Subject: On the topic of kernel JPEG support...
To: MacBSD General Mailing List <email@example.com>
From: Brad "ADB Guy" Grantham <firstname.lastname@example.org>
Date: 06/20/1994 21:46:34
I'm really tired right now (three hours of sleep), so I know this will
be a fun message.
Basically, I agree with the content of everything Chris has said.
Anything not having to do with process control and communication or
hardware interfacing should not be in the kernel. This means us.
Virtual terminals have been in the kernel for quite some time. They
probably should not have been in there, but the code took a few hours
to write on a Saturday morning (kudos to Lawrence), and we didn't feel
the need to review code that worked nearly perfectly and took almost no
pain to put in. So they stayed; it was not necessary to argue about them
because there was no practical reason to remove them.
The new kernel DESKTOP code is much bigger. A large chunk of it is
there as support for multiple ADB subsystems (per machine class) and
devices, but a lot of it is needless scrolling code, multiple screen
support, and so on. That code should be removed and placed in a
user-level program. The kernel should have a basic single terminal
console emulator with only keyboard support. (I also argue for VT102
support; there are times that I'll want to run VI while in single user
mode, but that's debatable.) Certainly this approach would be
philosophically much cleaner, not to mention the significant gains in
reliability and compile cycle speed.
Still, the console code works, and most of the panicking bugs have
already been fixed. It's made my development much faster and I find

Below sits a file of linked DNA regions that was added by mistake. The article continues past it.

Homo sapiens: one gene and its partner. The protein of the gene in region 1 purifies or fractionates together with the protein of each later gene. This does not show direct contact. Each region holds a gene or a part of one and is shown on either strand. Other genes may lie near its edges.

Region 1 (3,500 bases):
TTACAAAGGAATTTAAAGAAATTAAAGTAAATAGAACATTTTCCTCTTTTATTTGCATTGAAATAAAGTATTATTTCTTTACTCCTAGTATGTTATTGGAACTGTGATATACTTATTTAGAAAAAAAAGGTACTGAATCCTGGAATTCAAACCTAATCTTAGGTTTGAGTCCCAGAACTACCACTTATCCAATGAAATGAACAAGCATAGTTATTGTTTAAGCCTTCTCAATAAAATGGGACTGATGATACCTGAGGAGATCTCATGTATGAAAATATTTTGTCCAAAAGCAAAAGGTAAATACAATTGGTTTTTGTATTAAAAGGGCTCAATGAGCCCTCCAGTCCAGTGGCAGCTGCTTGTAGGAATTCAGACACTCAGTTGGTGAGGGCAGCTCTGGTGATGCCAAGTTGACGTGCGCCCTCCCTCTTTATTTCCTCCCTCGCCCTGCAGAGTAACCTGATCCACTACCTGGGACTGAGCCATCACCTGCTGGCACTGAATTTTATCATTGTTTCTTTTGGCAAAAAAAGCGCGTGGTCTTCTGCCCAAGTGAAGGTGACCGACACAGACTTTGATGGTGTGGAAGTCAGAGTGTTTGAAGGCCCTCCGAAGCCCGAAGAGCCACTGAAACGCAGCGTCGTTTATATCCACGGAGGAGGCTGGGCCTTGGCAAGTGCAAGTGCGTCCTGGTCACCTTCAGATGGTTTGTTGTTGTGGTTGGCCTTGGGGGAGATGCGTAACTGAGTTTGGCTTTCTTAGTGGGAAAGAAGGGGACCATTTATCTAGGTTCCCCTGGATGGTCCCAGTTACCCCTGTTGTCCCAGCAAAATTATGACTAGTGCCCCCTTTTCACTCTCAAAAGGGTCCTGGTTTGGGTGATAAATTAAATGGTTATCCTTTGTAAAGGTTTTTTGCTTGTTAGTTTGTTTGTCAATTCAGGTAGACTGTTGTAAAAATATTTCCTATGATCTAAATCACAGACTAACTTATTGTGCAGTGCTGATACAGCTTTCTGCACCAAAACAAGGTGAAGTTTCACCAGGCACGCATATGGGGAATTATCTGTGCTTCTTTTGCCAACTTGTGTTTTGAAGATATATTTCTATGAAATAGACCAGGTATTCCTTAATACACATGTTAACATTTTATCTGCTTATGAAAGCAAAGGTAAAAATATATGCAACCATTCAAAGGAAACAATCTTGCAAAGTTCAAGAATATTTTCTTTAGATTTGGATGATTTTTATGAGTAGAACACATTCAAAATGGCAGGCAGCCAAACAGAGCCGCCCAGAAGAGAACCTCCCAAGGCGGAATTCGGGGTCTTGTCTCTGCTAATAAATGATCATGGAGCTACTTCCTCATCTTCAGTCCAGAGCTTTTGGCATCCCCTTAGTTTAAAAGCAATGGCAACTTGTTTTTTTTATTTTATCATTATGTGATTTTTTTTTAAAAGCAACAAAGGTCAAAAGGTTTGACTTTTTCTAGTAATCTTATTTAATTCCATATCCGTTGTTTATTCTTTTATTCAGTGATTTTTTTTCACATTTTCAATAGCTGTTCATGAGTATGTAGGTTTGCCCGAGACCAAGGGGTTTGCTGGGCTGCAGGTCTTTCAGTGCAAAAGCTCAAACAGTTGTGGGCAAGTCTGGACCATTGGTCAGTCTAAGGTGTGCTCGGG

it extremely convenient. Although that's not a good excuse to keep it,
there are a lot of other things I could do now besides extracting that
code from the kernel. Some that come to mind are IIsi support,
interrupt- driven SCSI, and color support for X-windows.
(By the way, X11R6 runs *very* well.)
Of course, to be fully pure about kernel design, I expect some other
items should be removed from the kernel, like SL/IP, NFS, the Berkeley
Packet Filters, and anything which doesn't handle essential machine
My stance is this: we *should* spend time removing the code that is
already in the kernel and provide a much cleaner setup, but I have a
lot of other stuff I'd like to do before code freeze THIS THURSDAY.
Lawrence has volunteered to user-ize the code himself, although I'm
sure the MacBSD community would much more enjoy other fruits of his
labors. If I have the inclination, I will help him. Virtual consoles,
pointer cut and paste, scrolling, and multi-screen support will all
probably eventually end up as a user level program.
Finally, I would like to express my anger at Chris, who apparently
feels the need to gratuitously insult both the BSD user community and
its developers. In an environment where we should all be helpful to and
tolerant of each other, I continuously feel that my contributions to
the NetBSD project are not welcome and I have to struggle, sometimes,
to justify huddling under NetBSD's wing when we get pecked at so
often. I am not surprised that many other developers feel so alienated
by the NetBSD core members' behavior that they have taken their own
That said, I will continue to accept constructive criticism and add my
part to MacBSD, and hope that it continues to be as rewarding to myself
and the community as it has been in the past.
'1' means a BLACK pixel, '1' means button UP, what will Apple think of next?
Brad Grantham, email@example.com >+------+< Happily slaved to NetBSD/Mac68k!
I thought I would have to go without dinner tonight until I
remembered the container of chocolate frosting in the fridge!